Large corporations have long realized the benefits of planning offices and other necessary work areas using systems which allow change and reallocation of space.
Fashion, furniture and department store retailers are beginning to use these concepts to plan flexible stores, which can be changed and redepartmentalized. This presents the customer with the idea that a store is fresh and changing rather than static, and keeps shopper interest consistently high. The concept uses movable walls and access flooring for a totally flexible sales floor area. Here is how the walls work:
All nonbearing interior walls on the sales floor are movable panels. They can vary in height; lower, 6 feet to 8 feet for shelving backups; or higher, 9 feet to 12 feet for departmental delineation. They are independent of the ceiling.
Current existing movable panel systems work on locking retractable wheels, or on base supports, similar to present supermarket shelving. They are available in a huge range of finishes from steel, to plastic laminate, to sound soaking fabrics. All are fire rated.
Panel systems integrate means of hanging shelving, work stations, closets and storage units up to 500 pounds onto the panels themselves. And they can be internally wired. These "power panels" provide automatic electrical rewiring as panel configurations change.
Here is how the floors work:
Electrical, mechanical refrigeration, HVAC, and communications are run beneath an elevated access floor. The elevated floor is a series of silicate modular slabs, lighter than concrete and more sound absorbent. Each slab is supported and interconnected by steel plate connector/Pedestals. Completed, the access floor becomes a monolithic slab floor with a plenum below.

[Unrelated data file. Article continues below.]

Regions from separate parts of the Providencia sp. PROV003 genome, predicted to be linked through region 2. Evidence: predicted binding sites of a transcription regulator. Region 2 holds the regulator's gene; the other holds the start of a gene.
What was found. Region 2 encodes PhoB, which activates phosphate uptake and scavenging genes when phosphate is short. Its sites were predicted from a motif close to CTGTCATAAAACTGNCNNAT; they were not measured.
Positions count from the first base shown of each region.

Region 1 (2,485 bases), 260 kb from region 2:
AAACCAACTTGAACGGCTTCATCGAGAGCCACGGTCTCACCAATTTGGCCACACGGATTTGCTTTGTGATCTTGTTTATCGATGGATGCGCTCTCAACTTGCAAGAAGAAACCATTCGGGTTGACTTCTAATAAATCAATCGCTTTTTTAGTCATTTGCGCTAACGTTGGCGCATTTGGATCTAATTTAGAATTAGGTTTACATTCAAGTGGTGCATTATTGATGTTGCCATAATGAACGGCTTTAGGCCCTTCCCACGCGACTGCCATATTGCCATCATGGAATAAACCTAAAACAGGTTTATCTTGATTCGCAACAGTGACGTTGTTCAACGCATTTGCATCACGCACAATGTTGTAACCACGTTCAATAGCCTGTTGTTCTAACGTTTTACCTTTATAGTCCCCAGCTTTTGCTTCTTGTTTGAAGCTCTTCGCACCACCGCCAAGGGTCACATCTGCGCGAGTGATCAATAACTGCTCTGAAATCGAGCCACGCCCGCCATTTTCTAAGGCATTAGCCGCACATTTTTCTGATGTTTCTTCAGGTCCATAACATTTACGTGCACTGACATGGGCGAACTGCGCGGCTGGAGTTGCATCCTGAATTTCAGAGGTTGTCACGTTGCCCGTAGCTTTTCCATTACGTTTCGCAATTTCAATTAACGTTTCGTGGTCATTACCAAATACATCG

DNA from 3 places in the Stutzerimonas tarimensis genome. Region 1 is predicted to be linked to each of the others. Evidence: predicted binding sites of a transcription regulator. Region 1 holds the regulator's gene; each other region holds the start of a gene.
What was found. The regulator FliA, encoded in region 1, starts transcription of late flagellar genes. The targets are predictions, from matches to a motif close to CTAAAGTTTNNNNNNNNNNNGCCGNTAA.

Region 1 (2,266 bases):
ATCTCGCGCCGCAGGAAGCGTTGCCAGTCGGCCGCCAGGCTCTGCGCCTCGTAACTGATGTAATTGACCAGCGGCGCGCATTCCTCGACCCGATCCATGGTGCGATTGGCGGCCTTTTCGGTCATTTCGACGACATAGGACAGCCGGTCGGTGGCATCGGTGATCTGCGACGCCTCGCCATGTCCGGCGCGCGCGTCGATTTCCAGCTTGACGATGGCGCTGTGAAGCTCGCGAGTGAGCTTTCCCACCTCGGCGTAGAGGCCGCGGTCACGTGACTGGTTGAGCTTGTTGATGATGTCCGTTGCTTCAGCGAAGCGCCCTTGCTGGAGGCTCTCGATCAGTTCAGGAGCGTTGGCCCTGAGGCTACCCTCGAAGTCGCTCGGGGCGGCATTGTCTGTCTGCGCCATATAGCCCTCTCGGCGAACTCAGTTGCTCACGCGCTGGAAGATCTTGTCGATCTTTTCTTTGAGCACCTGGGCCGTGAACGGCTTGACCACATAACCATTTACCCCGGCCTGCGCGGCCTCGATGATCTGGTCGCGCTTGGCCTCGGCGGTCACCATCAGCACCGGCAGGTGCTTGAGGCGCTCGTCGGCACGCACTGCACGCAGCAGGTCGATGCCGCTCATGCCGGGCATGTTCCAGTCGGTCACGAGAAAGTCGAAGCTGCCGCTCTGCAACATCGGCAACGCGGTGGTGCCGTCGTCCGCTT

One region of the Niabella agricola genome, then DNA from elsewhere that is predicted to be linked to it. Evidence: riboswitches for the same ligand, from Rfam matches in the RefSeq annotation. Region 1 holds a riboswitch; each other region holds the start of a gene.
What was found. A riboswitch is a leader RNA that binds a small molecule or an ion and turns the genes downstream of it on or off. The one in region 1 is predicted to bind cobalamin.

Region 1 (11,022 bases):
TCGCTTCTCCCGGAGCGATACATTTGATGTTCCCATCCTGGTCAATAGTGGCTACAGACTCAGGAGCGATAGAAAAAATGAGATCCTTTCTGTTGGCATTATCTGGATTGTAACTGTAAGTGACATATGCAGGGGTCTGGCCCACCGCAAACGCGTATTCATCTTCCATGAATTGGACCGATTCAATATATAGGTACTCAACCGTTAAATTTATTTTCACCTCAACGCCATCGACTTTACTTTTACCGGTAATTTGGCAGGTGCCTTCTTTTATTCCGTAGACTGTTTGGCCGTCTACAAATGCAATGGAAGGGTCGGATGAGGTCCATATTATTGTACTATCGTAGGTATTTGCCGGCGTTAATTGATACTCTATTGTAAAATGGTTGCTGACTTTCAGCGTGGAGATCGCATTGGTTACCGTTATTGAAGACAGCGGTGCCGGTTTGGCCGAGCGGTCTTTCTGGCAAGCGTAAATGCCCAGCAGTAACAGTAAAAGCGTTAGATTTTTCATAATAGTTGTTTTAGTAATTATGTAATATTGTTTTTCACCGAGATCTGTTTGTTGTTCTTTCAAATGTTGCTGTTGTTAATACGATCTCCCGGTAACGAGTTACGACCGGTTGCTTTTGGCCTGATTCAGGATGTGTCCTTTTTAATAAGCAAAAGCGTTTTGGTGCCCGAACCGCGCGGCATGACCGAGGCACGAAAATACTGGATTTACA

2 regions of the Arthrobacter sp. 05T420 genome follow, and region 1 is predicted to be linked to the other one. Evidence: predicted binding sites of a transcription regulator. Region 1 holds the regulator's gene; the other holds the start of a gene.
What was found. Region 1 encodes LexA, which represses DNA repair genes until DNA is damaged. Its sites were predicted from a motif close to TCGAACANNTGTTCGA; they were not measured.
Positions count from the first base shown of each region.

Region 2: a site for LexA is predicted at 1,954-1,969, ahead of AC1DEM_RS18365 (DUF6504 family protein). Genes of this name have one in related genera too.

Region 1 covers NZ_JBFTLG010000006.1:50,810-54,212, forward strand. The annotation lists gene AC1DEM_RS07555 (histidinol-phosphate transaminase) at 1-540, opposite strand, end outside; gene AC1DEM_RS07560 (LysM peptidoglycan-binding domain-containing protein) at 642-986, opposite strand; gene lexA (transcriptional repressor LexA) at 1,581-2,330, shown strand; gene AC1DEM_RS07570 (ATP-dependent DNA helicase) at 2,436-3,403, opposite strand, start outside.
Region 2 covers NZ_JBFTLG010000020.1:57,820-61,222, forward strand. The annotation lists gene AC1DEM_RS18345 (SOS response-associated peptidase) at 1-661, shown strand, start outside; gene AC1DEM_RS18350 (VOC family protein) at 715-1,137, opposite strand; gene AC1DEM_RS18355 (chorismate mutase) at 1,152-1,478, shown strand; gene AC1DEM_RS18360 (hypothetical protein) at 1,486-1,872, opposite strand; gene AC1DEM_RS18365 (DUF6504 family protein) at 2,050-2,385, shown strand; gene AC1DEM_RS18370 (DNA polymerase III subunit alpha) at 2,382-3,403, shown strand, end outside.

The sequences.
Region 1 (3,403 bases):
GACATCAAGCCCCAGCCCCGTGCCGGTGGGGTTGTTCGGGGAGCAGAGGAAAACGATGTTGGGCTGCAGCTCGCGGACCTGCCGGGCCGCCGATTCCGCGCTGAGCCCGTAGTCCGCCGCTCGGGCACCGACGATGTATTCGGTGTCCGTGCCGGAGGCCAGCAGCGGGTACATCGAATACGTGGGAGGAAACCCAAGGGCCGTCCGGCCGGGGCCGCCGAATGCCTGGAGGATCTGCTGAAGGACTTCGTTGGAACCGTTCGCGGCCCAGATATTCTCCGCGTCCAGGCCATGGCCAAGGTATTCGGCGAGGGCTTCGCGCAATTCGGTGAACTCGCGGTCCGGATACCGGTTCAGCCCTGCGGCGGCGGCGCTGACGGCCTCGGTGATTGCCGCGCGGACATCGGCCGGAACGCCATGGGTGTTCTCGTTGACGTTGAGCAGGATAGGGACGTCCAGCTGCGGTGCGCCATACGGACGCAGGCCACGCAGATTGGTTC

Current existing access floor systems sustain uniform loads of 250 pounds per square foot and concentrated loads of 750 pounds per square inch. They consist of noncombustible materials.
Moreover, the floor systems have accessory ramps, steps, handrails, electrical outlets, and HVAC vents.
All lighting is task ambient and fixtures are mounted onto the top of the panels. There are no fixtures in the ceiling. The ceiling itself becomes a luminous surface by the reflectance of indirect Metal Halide HID's. Task lighting is achieved with fluorescents mounted above the fixtures, or by low voltage quartz halogen tracks cantilevered off of the top of the panels. Occasional large high-tech lighting units could be used at department focal points.
The possibilities of a flexible workable environment are endless. Departments can be planned, expanded, reduced or eliminated depending upon their profitability. Areas can be boutiqued, departments can be moved, and more creativity can be allowed into the traffic flow plans without the risk of expensive failures.
Supermarket operators could profit substantially by stimulating customers and turning them on to the products they sell. Mental limitations created by the misconception that we can't be too different are the retailer's worst enemy.
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|Title Annotation:||store design|
|Author:||Barker, Barbara G.|
|Date:||Jan 1, 1984|
|Previous Article:||Store of the future.|